Inspections in 2022 at workplaces including restaurants, construction sites and agricultural and cleaning businesses turned up a large number of cases of social dumping.
Some 3,343 inspections were conducted during the year, scrutinising working environments and tax payments along with staff work and residence permits, the Danish Tax Agency (Skattestyrelsen) said.
Social dumping is defined by the EU as the practice whereby “workers are given pay and/or working and living conditions which are sub-standard compared to those specified by law or collective agreements in the relevant labour market, or otherwise prevalent there.”
This means that, in cases where the Danish authorities detected social dumping, foreign staff were working under poorer conditions than the law or relevant collective bargaining agreement provides for Danish nationals. This saves employers money because the labour costs them less.
The Tax Agency is responsible for checking Danish tax rules are properly complied with. As such, the checks by the Tax Agency checked tax aspects of potential social dumping breaches, with other authorities responsible for other areas.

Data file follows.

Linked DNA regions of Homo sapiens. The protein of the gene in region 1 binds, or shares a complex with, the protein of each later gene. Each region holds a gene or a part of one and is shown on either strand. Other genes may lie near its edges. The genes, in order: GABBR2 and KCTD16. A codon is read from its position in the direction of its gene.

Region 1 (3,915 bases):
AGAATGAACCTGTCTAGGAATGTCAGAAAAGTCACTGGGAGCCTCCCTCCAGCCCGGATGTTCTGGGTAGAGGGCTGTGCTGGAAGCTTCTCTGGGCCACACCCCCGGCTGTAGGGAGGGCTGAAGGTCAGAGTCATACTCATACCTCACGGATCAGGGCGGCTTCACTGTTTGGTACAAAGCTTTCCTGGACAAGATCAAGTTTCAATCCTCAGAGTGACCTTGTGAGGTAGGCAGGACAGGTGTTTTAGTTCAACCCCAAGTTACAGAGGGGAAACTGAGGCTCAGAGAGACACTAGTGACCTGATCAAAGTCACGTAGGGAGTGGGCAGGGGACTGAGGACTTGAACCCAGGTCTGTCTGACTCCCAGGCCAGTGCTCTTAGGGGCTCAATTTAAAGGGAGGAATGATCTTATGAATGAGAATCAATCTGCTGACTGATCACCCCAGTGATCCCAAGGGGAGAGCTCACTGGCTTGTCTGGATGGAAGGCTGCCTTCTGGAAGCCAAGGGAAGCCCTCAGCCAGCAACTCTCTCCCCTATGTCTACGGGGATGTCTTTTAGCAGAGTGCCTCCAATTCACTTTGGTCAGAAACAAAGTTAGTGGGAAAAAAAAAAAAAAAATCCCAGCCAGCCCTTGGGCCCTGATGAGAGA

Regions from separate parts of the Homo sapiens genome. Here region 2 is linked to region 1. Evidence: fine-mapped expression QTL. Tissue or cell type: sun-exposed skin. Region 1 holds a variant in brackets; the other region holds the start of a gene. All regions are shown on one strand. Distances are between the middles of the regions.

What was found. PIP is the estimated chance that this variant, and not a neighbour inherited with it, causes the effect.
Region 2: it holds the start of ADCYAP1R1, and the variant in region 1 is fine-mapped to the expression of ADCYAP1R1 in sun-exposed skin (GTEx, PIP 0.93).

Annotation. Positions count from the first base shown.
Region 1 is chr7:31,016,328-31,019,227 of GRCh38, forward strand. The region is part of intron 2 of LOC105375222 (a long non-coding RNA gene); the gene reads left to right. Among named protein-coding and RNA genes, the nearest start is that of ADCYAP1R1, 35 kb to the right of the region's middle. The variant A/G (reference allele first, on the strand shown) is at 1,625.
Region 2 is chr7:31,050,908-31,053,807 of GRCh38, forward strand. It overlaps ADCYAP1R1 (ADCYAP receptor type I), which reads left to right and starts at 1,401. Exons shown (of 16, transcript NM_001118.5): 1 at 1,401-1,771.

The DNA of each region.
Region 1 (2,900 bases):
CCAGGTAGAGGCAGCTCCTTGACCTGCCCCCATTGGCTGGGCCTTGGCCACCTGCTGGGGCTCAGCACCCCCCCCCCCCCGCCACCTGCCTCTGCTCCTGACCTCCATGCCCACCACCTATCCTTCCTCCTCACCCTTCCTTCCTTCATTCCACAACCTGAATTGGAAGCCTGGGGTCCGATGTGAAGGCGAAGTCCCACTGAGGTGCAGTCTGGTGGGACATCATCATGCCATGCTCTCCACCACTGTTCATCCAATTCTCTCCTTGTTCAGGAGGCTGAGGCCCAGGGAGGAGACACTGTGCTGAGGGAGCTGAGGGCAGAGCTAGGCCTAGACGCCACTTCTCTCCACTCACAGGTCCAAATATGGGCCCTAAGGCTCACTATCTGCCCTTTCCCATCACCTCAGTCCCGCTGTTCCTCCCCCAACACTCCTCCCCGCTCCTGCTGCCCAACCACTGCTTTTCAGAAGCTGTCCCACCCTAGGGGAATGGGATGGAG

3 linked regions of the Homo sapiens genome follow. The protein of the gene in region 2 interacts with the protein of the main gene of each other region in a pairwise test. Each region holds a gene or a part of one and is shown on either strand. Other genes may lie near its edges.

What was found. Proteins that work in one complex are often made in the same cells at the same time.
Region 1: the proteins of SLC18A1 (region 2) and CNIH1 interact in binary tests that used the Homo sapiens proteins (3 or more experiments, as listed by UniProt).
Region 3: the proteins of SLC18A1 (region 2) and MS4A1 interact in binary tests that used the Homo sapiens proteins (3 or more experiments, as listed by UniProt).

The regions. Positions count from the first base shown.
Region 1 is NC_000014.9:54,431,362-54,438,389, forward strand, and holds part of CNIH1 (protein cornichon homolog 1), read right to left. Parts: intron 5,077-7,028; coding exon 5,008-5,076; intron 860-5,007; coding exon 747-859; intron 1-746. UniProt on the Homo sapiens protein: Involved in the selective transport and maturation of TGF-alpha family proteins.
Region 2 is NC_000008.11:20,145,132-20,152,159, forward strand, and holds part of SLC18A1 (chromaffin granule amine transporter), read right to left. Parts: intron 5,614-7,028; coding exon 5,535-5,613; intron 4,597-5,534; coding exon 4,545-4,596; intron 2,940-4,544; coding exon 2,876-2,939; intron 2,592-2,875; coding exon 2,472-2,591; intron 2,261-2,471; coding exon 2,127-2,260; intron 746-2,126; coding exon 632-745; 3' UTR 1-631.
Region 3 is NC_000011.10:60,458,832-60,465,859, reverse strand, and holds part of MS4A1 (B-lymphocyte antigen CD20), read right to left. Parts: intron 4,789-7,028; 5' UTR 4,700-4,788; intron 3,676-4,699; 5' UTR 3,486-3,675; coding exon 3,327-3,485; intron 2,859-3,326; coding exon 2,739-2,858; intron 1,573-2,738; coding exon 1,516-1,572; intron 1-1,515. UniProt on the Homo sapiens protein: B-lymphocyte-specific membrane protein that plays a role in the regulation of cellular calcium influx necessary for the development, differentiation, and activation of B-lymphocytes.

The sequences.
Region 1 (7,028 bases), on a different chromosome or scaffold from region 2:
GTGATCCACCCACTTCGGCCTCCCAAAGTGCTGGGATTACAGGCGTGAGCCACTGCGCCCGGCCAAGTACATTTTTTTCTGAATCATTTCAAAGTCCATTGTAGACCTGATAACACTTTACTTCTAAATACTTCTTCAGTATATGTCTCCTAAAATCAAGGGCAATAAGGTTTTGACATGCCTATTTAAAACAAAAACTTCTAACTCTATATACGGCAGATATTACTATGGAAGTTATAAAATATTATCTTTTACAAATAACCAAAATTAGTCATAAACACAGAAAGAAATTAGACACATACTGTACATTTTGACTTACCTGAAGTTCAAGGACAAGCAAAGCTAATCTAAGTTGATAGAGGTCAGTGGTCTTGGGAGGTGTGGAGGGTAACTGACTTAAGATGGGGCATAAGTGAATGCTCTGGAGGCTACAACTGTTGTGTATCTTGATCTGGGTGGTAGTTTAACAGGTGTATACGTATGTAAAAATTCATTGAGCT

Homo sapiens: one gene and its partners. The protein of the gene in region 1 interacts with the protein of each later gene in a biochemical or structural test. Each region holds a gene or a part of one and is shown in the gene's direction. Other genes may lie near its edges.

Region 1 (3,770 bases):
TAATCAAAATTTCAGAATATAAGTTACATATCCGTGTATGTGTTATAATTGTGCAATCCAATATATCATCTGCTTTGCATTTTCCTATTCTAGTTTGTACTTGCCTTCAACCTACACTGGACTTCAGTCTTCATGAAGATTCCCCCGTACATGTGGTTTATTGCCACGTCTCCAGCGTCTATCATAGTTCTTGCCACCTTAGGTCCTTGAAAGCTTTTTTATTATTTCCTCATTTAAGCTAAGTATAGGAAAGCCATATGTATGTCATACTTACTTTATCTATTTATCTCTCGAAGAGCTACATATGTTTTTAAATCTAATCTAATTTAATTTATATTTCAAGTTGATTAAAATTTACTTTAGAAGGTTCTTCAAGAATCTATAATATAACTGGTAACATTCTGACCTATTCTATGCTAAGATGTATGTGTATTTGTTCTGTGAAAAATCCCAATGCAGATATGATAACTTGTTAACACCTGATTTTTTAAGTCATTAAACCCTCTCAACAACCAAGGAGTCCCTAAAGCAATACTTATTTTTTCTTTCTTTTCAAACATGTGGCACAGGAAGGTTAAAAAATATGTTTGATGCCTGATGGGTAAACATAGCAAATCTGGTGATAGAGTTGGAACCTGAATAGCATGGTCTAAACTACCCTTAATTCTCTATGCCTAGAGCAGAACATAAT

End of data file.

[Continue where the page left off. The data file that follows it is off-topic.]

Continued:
The Tax Agency can detect social dumping by, for example, checking the amount of income tax or VAT (moms in Danish) paid at a company.
Companies were asked to regulate their tax payments at more than one in two inspections in 2022, according to the tax ministry.
“The new report from the Tax Agency clearly shows that there is an issue here and that the joint efforts from authorities are paying off,” Tax Minister Jeppe Bruus said in the statement.
Some 1.9 billion kroner has been raised by the state in tax demands made as a result of social dumping inspections since 2015.
Last year’s inspections enabled tax authorities to demand 317 million kroner, the highest figure since structured control of social dumping began in 2012. The prior year, 2021, saw demands for 311 million kroner issued as a result of the inspections.
“It’s crucial for the economy and cohesion in society that there is respect for the playing rules of the Danish labour market,” Bruus said.